In order to understand this we must consider two things: What exactly is hardware acceleration and what is the expected lifespan of a web standard compared to the lifespan of current chip sets?

I'll start with the former. Video codecs will probably improve over the next couple of years, regardless of them being standardized. Smart people will conjure up better ways to reduce file size while increasing quality, or at least improving one of the two without hurting the other too much.

The question thus becomes, has H.264 been implemented in the layout of the transistors of modern GPUs in such a way as to make any other algorithm, or any variation of the algorithm impossible? That is, are the calculations required to encode or decode H.264 implemented in silicon in every minute detail and will electrons flow from transistor to transistor in a sequence that exactly matches H.264 encoding or decoding?

If that's the case, we have really dug ourselves into a hole. If that's the case, we've made it impossible to improve anything at all! Since new ideas can not use the GPU, they are doomed to be bad ideas!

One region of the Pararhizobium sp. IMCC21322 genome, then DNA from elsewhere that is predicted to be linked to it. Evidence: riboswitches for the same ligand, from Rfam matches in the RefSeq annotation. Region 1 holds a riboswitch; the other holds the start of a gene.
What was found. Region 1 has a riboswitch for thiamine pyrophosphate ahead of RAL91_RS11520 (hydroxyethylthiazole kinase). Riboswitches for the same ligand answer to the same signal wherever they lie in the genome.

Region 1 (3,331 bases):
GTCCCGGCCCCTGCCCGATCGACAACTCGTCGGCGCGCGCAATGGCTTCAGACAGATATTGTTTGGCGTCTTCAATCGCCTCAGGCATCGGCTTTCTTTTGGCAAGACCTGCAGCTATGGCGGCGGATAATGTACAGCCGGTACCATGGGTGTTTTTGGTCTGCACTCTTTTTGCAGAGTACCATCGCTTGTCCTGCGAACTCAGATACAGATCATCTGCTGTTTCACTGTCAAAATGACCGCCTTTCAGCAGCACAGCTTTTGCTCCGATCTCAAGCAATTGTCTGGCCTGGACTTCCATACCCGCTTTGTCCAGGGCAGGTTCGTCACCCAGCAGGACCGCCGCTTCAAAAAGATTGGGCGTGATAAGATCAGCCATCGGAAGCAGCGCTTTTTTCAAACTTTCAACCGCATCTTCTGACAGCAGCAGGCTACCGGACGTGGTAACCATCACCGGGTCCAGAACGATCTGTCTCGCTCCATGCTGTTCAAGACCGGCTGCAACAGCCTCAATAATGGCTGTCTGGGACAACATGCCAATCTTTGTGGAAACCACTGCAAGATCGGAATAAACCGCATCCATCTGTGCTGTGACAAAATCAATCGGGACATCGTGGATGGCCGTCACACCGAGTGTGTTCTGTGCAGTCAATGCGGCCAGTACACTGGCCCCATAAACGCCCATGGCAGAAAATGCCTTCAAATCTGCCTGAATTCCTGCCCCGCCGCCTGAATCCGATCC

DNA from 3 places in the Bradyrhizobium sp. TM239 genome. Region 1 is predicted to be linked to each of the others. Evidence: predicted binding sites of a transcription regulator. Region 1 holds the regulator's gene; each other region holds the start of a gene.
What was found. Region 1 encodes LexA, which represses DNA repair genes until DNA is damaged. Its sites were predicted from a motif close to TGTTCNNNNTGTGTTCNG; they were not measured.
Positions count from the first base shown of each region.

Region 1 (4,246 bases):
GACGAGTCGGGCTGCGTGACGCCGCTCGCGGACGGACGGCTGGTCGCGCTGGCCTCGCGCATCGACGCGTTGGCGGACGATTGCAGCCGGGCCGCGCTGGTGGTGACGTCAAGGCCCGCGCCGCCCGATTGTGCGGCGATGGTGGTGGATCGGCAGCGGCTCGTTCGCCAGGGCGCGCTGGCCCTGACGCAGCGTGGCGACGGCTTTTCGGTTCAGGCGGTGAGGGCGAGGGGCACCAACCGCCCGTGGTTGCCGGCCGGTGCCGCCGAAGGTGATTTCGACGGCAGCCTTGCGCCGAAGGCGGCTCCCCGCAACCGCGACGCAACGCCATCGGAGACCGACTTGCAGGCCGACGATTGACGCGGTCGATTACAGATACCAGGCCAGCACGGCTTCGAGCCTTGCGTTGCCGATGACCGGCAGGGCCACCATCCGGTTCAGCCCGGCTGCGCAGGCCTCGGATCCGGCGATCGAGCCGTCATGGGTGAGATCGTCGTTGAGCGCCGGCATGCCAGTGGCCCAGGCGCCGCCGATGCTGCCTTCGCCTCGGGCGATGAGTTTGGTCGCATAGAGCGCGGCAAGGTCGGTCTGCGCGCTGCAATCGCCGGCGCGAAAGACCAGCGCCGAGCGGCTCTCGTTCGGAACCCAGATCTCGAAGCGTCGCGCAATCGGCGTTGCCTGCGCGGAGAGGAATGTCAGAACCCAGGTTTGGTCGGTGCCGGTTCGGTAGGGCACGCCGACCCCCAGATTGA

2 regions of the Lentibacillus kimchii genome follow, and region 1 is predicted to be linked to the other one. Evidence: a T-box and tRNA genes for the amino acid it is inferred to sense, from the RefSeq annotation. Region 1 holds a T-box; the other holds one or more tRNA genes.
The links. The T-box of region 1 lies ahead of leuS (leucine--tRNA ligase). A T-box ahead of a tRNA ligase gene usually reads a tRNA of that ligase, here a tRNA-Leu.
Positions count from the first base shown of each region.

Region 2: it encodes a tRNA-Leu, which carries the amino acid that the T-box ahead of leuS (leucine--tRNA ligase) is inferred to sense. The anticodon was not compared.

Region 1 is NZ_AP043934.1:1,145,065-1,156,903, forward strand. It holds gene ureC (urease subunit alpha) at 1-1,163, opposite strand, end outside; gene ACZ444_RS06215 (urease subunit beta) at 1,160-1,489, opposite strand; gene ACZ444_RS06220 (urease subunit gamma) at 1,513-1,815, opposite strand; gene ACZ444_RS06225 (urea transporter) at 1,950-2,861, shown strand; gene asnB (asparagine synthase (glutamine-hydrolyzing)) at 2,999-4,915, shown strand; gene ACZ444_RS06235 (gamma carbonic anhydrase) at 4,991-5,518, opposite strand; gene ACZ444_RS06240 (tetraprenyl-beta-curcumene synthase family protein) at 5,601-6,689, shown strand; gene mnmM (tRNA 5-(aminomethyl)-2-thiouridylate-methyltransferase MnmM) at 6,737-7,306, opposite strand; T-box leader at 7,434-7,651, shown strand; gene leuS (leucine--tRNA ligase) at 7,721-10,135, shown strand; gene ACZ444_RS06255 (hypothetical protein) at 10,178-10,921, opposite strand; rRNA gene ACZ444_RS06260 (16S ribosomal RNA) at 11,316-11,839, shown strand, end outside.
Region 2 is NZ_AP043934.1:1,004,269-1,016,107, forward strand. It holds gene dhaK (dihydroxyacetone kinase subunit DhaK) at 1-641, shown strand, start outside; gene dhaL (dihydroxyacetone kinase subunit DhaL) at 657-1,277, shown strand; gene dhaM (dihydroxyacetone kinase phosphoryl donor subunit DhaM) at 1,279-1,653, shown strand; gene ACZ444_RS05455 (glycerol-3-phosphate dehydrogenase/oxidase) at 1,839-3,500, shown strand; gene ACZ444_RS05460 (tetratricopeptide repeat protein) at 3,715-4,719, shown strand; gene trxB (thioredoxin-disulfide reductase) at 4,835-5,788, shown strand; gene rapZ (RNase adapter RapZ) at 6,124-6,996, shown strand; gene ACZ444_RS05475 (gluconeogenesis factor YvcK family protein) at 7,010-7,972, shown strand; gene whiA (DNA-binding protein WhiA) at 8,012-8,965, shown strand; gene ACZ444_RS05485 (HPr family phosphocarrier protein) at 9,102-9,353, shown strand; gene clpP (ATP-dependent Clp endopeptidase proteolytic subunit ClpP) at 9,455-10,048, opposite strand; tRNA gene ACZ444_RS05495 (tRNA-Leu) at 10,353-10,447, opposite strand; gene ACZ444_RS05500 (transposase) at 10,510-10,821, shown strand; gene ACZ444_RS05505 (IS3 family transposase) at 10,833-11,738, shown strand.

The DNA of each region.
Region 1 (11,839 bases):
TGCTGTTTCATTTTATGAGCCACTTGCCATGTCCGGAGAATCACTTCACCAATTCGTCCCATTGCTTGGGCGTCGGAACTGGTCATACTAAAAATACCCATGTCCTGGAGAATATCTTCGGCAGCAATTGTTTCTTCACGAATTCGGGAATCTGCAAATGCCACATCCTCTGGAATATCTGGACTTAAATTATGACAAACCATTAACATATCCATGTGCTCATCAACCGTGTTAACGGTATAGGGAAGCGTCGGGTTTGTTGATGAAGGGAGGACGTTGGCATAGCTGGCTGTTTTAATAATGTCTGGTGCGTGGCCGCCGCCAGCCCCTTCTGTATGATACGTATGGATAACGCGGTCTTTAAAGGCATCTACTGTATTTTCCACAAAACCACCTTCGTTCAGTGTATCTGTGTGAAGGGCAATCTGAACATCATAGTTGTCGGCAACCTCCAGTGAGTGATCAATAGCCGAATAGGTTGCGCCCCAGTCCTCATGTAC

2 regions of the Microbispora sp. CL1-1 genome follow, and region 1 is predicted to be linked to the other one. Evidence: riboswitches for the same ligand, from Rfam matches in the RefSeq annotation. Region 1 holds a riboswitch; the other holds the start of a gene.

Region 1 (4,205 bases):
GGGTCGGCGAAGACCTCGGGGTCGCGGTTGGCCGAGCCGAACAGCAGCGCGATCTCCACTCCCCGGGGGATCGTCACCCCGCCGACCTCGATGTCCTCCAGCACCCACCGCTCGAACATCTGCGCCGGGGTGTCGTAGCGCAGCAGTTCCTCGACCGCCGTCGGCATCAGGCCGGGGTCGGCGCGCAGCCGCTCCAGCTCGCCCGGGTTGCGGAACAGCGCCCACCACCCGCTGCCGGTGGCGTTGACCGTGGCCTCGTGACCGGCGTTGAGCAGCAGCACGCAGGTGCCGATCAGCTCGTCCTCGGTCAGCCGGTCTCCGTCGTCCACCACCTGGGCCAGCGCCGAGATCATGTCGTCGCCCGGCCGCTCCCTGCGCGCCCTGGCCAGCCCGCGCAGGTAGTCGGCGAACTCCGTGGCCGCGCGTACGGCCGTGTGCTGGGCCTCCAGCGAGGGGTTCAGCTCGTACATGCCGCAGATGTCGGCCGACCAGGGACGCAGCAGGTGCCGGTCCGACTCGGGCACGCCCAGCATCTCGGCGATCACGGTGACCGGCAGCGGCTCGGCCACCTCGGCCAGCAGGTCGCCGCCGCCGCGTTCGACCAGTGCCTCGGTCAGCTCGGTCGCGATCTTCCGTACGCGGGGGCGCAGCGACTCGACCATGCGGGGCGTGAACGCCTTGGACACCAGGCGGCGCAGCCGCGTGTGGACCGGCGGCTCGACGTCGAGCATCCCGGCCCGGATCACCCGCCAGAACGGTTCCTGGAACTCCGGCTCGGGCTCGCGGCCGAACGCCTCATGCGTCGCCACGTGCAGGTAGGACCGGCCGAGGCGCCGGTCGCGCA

But since it still takes a whole lot of code to actually write an H.264 encoder or decoder, the answer is of course no. Hardware acceleration of H.264 is not a magic black box.

A GPU is just a slightly different processor, optimized for some kinds of arithmetic that a normal CPU is not. There is no magic to it. It's just a layout of transistors. In the 80's and early 90's most CPU's could not do floating point arithmetic effectively. One had to buy a separate piece of silicon to get that (the 8087, the 287 and the 387). IBM recently introduced a CPU that has a core for decimal (sic!) arithmetic and does cryptography in the hardware.

It's actually not about doing some stuff in the hardware as opposed to other stuff in software. Last time I looked, the CPU was a a piece of hardware! It's a matter of letting the right piece of hardware perform the kinds of computational stuff it does best. It's matter of writing and compiling your programs to use the integer part of the CPU when that's appropriate, the floating point part when that's appropriate and the GPU when that is the most effective solution.

There is no technical barrier preventing VP8 or ogg/theora, or indeed any other software, from using the GPU. In fact, Microsoft is using the GPU to speed up core JavaScript arithmetic in Chakra. That's just one example of modern programs using the power of the GPU to do calculations that are not graphics related at all. So if that's possible, what says it's impossible to move arithmetic calculations to the GPU in the case of non H.264 encoded Video?

Mozilla has gotten CPU usage decoding ogg/theora down from 100 % on the Nokia n900, to just 20 %. And the main thing preventing that number to drop is the fact that the sound is decoded only in the CPU. But that's an obstacle that can be overcome as well.